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Ports Primer: 6.1 Local Economy and Jobs

Link to Home Page of Ports Primer for Communities   Link to Section 2, The Role of Ports   Link to Section 3, How Ports Work   Link to Section 4, Port-Community Relations   Link to Section 5.0, Land Use and Transportation   Link to Section 6, Local and Regional Economy   Link to Section 7, Environmental Impacts   Link to Section 8, Tools and Resources   Link to Section 9, Appendix   Link to Glossary for Ports Primer   Link to Endnotes for Ports Primer
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The port sector contributes significantly to the local economy in communities where ports are located. Contributions include:

  • Employment opportunities at the port
  • Employment opportunities in port-related sectors (e.g. the rail and trucking industries)
  • Increased tax base for the local and state government

At some ports, workers are members of labor unionsHelplabor unionAn organization of workers formed to serve members’ collective interests with regard to wages and working conditions. that advocate on their behalf and may establish terms related to hiring, wages and advancement.

There are jobs in the industry that include responsibilities for worker safety. For more information: OSHA Maritime Industry

Cargo Handling Employment Opportunities

CargoHelpCargoThe freight (goods, products) carried by a ship, barge, train, truck or plane.-handling jobs are often the first thing that comes to mind when thinking of employment opportunities at ports. A few of the jobs related to cargo-handling are listed below:1

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Additional Port-Related Employment Opportunities

Ports also offer jobs in many areas beyond cargo-handling, including:

Furthermore, ports indirectly support the creation of jobs in port-related sectors such as transportation, distribution and supply chain management. For example, truckHelptrucksHeavy automotive vehicles used to transport cargo. In the maritime industry, cargo is often carried by tractor-trailers. The tractor is the front part of the vehicle, also called a cab. The trailer is the detachable wheeled chassis behind the tractor, on which containers or other cargoes are placed. drivers who service port facilities play a vital role in moving goods from containers coming into the port to interim locations or to their final destinations.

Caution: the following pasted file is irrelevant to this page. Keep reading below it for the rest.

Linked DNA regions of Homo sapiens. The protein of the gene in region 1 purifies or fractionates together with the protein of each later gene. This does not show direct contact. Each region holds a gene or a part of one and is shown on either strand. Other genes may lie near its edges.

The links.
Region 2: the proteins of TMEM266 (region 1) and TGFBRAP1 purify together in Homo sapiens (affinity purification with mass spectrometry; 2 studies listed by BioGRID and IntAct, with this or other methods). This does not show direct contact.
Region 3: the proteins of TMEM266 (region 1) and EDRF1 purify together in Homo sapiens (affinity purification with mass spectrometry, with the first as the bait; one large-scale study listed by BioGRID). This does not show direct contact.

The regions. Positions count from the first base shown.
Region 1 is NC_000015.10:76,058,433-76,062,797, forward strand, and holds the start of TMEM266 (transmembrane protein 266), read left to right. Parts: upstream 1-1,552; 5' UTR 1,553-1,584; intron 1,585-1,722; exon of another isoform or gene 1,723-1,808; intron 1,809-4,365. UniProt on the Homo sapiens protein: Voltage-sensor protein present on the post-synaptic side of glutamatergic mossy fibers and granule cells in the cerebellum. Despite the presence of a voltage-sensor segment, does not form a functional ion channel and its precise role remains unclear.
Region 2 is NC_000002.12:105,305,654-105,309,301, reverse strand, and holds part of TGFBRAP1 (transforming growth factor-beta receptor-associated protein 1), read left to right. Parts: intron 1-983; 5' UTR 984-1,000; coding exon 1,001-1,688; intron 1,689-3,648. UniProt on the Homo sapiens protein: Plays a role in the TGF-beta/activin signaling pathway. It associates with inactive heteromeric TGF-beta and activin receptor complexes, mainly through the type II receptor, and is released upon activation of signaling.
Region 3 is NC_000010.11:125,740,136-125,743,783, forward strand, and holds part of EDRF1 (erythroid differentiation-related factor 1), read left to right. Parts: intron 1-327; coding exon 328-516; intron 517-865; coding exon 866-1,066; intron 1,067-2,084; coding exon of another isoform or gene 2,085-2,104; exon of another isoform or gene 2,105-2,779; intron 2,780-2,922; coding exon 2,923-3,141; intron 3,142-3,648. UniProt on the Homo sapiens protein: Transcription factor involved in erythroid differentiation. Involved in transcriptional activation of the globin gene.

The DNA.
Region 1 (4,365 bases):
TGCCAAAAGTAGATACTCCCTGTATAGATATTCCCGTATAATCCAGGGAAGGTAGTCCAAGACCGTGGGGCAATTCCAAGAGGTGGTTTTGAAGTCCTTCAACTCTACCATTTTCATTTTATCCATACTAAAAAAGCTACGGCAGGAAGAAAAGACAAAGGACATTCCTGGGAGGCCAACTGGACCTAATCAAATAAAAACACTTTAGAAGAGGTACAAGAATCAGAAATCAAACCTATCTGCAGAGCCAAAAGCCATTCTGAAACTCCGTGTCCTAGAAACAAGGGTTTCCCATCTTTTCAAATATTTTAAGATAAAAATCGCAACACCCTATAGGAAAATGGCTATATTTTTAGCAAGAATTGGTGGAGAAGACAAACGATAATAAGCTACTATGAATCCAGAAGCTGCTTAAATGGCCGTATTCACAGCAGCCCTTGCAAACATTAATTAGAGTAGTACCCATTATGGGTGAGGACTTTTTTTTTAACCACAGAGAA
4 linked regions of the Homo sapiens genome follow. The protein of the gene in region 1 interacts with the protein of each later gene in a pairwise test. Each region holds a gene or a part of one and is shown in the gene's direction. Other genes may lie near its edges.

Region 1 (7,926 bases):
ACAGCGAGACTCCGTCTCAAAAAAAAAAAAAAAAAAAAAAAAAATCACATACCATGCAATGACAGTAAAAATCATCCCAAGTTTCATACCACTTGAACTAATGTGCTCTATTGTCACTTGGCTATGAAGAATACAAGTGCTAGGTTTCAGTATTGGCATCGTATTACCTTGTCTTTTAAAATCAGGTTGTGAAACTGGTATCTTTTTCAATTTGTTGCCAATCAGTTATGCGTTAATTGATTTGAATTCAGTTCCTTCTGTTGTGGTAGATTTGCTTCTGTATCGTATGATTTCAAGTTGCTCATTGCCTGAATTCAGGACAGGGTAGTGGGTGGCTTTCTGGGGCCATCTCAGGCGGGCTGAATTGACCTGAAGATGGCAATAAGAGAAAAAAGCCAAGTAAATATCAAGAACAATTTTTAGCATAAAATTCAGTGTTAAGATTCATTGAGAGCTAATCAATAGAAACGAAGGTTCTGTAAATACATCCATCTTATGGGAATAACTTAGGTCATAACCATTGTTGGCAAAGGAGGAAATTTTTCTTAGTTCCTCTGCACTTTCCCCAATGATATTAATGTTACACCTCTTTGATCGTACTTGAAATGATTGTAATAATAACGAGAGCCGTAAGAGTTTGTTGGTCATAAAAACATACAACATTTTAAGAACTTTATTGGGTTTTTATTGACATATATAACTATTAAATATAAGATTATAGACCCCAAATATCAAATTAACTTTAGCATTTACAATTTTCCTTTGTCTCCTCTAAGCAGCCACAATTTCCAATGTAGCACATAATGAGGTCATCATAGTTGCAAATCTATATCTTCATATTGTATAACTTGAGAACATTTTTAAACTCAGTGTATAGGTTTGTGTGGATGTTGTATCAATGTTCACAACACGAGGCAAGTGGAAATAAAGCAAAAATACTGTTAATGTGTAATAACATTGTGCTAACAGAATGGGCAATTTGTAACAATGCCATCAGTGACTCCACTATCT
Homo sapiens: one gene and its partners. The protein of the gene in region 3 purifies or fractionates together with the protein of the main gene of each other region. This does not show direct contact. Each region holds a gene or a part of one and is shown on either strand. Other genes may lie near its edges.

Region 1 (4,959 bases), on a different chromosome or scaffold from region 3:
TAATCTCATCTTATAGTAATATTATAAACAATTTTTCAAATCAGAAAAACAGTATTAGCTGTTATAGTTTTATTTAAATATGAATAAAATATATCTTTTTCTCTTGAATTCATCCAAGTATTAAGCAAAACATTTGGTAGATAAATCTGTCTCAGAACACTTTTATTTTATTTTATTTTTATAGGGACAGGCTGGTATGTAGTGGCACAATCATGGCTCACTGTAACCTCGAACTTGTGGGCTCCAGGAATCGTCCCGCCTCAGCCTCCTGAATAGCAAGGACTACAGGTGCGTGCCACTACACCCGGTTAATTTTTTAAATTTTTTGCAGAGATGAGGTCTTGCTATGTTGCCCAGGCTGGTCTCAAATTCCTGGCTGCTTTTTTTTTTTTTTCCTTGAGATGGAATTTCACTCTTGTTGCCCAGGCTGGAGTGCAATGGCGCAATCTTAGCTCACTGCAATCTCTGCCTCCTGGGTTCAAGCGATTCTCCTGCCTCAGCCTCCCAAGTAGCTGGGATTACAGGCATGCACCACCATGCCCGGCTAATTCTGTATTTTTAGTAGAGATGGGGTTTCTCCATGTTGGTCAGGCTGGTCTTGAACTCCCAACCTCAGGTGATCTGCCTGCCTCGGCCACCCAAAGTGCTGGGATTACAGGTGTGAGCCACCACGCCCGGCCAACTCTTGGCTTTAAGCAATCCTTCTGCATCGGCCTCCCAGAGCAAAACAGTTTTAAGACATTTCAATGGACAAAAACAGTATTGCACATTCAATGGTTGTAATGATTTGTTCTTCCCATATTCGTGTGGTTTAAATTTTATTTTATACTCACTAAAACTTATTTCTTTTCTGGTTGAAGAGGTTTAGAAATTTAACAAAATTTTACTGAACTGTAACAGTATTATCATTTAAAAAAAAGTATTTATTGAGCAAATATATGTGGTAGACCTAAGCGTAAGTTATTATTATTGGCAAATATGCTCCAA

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Worker Classifications

A photograph of the cover of The Big Rig Overhaul publication.Whether a worker is classified as an employee or an independent contractor can have a significant impact on the quality of working conditions, compensation and labor protections. According to the 2014 report The Big Rig Overhaul: Restoring Middle-Class Jobs at America’s Ports through Labor Law Enforcement, 49,000 of the nation’s 75,000 port truck drivers are misclassified as independent contractors.2 The report explores the implications of misclassification and addresses questions about fair pay, workers compensation and federal tax payment.

For more information: The Big Rig Overhaul (PDF) (49 pp, 2.7 MB, About PDFExit


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Labor Unions, Workers and Ports

A photograph of a hard hat and work gloves.Many ports have labor unions that negotiate on behalf of members for better wages and working conditions. These unions can have powerful voices in port decision-making processes. During negotiations, they can employ tactics such as strikes or other job actions, which can significantly impact port operations.

MaritimeHelpMaritimeLocated on or near the sea. Commerce or navigation by sea. The maritime industry includes people working for transportation (ship, rail, truck and towboat/barge) companies, freight forwarders and customs brokers; stevedoring companies; labor unions; chandlers; warehouses; ship building and repair firms; importers/exporters; pilot associations, etc. labor agreements (especially when disputes arise) between unions, shipping lines, and terminal operators can greatly influence numerous issues impacting workers, nearby communities, and business owners and consumers nationwide, such as:

  • Workforce benefits and wages
  • Worker safety
  • Port security
  • Public health and environmental concerns

Recent union concerns have included:3

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The Impact of Port Labor/Management Disputes on Port-Related Jobs

A photograph of two men standing in front of a truck.Dynamics between labor unions and port authorities are not isolated. Their complex dynamics can easily have a broad ripple effect and impact workers and businesses in port-related sectors. In severe instances, the impact can extend beyond the immediately affected region.

For example, port truck drivers who operate as independent contractors are paid based on each run they make and are responsible for the maintenance and operating expenses of their trucks. When shipments and loading/unloading of vesselHelpvesselA ship or large boat.s slow down significantly due to labor disputes, these truck drivers don’t get paid. In addition, the resulting congestion at ports adversely impacts near-port communities and businesses.

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